Talk-show host and professional how-you-doin-er Wendy Williams has once again found herself the hot topic this week after making some homophobic comments about gay men, dresses, and menstruation.
On Thursday's episode of The Wendy Williams Show, she asked her studio audience who would be celebrating Galentine's Day—the female- and friendship-centric alternative to Valentine's Day popularized by the sitcom Parks and Recreation.
Williams then got "offended" when some of the men in the audience clapped in approval before going on a mini-tirade about gay men appropriating traditionally female clothing.
"Well, first of all, if you're a man and you're clapping, you're not even a part of this," Williams said. "You don't even understand the rules of the day. It's women going out and getting saucy and then going back home. You're not a part."
"I don’t care if you’re gay," she continued, apparently responding to an audience member. "You don’t get a [menstrual period] every 28 days. You can do a lot that we do, but I get offended by the idea that we go through something you will never go through. And stop wearing our skirts and our heels. Girls, what do we have for ourselves? You’ll never be the woman that we are, no matter how gay.”
Yikes. Why all this unnecessary acrimony over the fake holiday parody of an actual fake holiday? Of course, Williams' ire runs deeper than that, as she seems wholly offended by the blurring of gender lines in general. Though her view of what constitutes womanhood is, to say the least, reductive.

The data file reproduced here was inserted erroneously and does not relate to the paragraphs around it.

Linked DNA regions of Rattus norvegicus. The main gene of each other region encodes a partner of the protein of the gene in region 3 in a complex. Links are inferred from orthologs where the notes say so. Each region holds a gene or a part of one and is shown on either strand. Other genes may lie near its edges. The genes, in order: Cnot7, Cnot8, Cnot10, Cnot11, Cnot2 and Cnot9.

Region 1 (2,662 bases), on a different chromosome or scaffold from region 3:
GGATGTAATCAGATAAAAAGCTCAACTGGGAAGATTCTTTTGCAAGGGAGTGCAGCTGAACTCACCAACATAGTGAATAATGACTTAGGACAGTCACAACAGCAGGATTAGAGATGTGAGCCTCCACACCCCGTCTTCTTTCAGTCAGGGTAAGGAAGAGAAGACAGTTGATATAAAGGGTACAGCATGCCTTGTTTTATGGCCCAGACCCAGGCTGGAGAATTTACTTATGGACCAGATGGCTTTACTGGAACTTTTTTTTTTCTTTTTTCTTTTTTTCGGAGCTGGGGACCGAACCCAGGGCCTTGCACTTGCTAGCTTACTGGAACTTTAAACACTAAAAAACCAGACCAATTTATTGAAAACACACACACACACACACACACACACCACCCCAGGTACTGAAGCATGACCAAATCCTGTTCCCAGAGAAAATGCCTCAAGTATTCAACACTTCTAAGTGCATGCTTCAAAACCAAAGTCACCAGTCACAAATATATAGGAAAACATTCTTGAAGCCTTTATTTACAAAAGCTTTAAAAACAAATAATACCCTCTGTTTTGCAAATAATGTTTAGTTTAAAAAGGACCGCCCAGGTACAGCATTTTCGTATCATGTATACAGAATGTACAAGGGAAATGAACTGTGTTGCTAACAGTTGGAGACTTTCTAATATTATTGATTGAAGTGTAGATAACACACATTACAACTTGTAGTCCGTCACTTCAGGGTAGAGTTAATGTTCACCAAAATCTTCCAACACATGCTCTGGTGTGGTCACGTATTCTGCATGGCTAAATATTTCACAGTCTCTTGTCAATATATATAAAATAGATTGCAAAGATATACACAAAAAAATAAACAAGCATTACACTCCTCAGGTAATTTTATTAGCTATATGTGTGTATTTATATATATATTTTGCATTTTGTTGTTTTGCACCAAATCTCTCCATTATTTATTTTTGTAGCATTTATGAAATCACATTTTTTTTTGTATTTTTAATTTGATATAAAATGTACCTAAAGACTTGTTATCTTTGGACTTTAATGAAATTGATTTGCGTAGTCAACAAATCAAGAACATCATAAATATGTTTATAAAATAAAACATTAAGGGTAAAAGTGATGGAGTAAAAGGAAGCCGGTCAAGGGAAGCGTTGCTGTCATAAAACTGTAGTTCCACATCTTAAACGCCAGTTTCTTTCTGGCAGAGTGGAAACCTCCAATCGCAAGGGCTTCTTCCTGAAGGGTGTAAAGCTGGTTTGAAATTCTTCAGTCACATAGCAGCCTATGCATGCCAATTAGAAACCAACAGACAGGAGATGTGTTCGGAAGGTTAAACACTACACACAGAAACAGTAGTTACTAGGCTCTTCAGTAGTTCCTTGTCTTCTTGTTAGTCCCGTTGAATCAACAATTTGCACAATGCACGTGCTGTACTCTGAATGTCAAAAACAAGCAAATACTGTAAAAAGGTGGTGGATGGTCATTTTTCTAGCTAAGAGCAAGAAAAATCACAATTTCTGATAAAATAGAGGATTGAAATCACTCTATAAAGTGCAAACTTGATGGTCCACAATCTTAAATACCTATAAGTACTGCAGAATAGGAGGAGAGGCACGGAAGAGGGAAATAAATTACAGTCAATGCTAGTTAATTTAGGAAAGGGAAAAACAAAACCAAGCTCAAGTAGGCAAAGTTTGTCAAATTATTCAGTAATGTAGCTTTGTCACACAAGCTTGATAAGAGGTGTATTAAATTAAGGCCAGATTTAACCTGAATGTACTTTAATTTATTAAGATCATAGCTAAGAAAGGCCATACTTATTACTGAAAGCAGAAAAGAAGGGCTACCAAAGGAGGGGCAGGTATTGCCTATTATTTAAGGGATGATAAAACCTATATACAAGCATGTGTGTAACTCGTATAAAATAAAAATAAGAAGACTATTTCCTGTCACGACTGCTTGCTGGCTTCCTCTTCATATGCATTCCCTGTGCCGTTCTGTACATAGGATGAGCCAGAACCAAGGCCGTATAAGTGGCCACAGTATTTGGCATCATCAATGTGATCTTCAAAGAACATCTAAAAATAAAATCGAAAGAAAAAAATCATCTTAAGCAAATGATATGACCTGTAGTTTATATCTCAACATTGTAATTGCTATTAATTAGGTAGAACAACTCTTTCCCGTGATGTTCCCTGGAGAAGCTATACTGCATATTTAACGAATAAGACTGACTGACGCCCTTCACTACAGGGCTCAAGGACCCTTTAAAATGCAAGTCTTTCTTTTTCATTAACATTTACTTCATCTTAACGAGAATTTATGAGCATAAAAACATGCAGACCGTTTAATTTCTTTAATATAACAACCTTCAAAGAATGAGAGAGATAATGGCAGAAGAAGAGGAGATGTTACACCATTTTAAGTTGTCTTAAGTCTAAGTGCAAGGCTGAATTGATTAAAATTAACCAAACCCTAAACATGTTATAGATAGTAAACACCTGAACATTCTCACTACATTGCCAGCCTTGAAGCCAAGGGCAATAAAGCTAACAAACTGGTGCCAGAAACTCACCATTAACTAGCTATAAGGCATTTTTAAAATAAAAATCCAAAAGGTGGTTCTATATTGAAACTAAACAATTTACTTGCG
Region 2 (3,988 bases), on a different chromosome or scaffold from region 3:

While she initially seemed to double down on her comments later in the Thursday show, by Friday morning Williams had issued an apology, saying that she "didn't mean to offend my LGBTQ+ community" and promising to "do better":
Whatever, sis. If we want to talk about appropriation, Williams has been stealing from the gay community for years, just as gay men have been stealing from women, particularly black women, for decades. We're all appropriating one another, and it creates a common language and, one hopes, a common understanding. But that's not the same as allyship.
Just because Williams speaks in kiki, loves her lace-fronts, and traffics in other gay signifiers doesn't mean that she actually, truly cares about the LGBTQ+ community. Lest we forget when Drag Race alum Detox pulled the receipts out on her past homophobia and her treatment of Caitlyn Jenner during her transition.
It's real cute to be sassy and saucy, but let's not confuse that with the work and genuine empathy that go into being a gay icon or an advocate. Sometimes a vast wig collection just isn't enough.